I'm always interested in hearing about churches that grow. I enjoy hearing about God's blessing in particular locations. I also like to find out if those churches have any lessons to share with others. As I've continued to read about C.H. Spurgeon this year, I've discovered two reasons that he gave for the tremendous growth his church experienced. The first explanation is fervent prayer. Listen to his second explanation:

"We have used no carnal attractions to gather people together to worship here, we have procured nothing to please their taste by way of elaborate music, fine dresses, painted windows, processions, and the like; we have used the gospel of Jesus without any rhetorical embellishments, simply spoken as a man speaketh to his friend; and God has blessed it, and he will bless it still."

There it is- prayer and the gospel. Jesus promised to build His church. We have the privilege of being a part of that church and watching it grow. Let's do our part by praying fervently and sharing the truth.

Tuesday, April 6, 2010

Yet Another Update on the Progress of the Building

One of the main reasons I write this blog is to keep people informed regarding the building program at Cottrell Corners Community Church. Our intention is to see a building raised which will be used for God's glory. We believe that the building will help us accomplish our core values of worship, discipleship, and evangelism.

The Building Committee met last night. It was reported that the power company does not currently have a program where they would supply solar panels to us. Other options will be investigate this month.

The engineer is still waiting on the NJ Department of Environmental Protection to investigate our property and say that there are no wetlands. Apparently the hard winter has put the NJDEP about a month behind. The engineer should be ready to apply for the permits we need soon after the NJDEP comes.

The Building Fund currently has a little under $50,000 in it. Plus, we have spent $7,000 on retainer fees for our engineer, architect, and lawyer. The pledges seem to be coming in appropriately. The time frame for our fund drive was scheduled to end in June.

We have been considering some back-up plans if we are not able to afford the building that we have proposed. Actually, it seems like we can afford the building. It is the parking lot and site work that might put the project out of reach. We will consider building a smaller building, but we are not going to make any plans for changing to the smaller building until after June. The engineer shared with me that if we built a smaller building we might not have to do a new parking lot. The builder told me that if we put an addition on our current building we could probably avoid most of the site work costs that appear prohibitive to us.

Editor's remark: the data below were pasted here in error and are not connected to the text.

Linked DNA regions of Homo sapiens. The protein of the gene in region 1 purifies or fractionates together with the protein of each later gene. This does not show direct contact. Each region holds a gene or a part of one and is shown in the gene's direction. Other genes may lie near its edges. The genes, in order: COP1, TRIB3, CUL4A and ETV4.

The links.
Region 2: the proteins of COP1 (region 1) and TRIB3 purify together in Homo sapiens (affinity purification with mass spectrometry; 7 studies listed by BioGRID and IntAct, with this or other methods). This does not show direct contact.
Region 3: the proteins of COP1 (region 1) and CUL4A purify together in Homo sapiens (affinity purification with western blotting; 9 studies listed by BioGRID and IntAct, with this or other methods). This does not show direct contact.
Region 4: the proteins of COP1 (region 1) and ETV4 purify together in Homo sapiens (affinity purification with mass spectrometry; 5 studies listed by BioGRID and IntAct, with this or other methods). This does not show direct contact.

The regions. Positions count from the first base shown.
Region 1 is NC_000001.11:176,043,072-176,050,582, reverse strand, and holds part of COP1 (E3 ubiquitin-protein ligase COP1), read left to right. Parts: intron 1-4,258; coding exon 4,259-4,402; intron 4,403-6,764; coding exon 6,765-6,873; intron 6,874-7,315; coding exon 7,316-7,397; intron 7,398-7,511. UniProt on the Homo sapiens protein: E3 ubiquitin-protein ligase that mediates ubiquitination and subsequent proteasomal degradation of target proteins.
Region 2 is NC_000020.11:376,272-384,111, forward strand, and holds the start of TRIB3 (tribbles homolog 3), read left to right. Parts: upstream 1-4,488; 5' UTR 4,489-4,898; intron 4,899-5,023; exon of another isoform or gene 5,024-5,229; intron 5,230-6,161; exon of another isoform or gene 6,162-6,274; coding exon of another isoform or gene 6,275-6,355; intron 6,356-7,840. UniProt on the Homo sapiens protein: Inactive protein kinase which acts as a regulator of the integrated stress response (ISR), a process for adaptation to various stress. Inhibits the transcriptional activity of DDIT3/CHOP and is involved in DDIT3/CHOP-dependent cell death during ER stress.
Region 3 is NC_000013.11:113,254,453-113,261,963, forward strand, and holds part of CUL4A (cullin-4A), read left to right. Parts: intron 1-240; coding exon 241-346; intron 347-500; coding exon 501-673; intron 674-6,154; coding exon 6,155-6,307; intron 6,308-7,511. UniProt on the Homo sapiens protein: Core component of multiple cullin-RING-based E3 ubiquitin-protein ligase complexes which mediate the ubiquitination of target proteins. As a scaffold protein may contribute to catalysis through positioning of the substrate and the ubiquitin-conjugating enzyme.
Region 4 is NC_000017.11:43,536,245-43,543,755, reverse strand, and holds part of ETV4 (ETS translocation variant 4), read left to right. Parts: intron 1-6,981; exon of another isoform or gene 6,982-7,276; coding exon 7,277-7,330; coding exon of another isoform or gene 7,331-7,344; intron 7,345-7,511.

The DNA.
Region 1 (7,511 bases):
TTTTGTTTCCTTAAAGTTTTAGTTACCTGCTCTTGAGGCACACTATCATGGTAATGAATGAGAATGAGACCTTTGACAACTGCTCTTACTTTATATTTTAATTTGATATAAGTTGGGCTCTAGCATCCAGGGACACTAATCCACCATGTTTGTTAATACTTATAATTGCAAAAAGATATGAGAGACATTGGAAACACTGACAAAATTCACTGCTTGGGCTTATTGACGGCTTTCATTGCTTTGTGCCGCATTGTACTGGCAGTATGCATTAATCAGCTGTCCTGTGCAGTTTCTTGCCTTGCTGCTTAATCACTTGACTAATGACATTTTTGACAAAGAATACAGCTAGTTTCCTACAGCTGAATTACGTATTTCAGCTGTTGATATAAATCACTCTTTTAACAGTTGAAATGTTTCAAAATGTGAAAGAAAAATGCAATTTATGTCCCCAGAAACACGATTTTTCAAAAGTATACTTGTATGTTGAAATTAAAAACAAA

Many options are being considered by the Building Committee. We are still looking forward and moving forward. Please pray that God will grant wisdom. Please pray that God will provide the permits. Please pray that God will provide the money. And most of all, please pray that we will glorify God through this entire process of trying to build a building that will be used to serve Him.

Friday, April 2, 2010

Is the Young Kid Coming?

A lady in our church hosts a prayer meeting in her home on Thursday evenings. Her home is an apartment in a building for senior citizens. The other people in our congregation who attend this gathering are also retired, including a retired minister who leads the meeting. Because we have other meetings on Thursday nights, I only make it to this prayer meeting once or twice a month. Last night was one of those nights.

Some of the other people arrived at the building before I did. They told me that the security guard asked them if the young kid was coming. They didn't know what he meant. Then someone said, "do you mean the guy with the shaved head and goatee?" Yes, that was indeed the "young kid" he was talking about. They were happy to inform the guard that the young kid was married and had five kids of his own. I don't know if they told him that I also have the extreme privilege of being their pastor. At any rate, it's been a while since I was called young, so that felt good, even if it has to come from someone who works around octogenarians most of the time.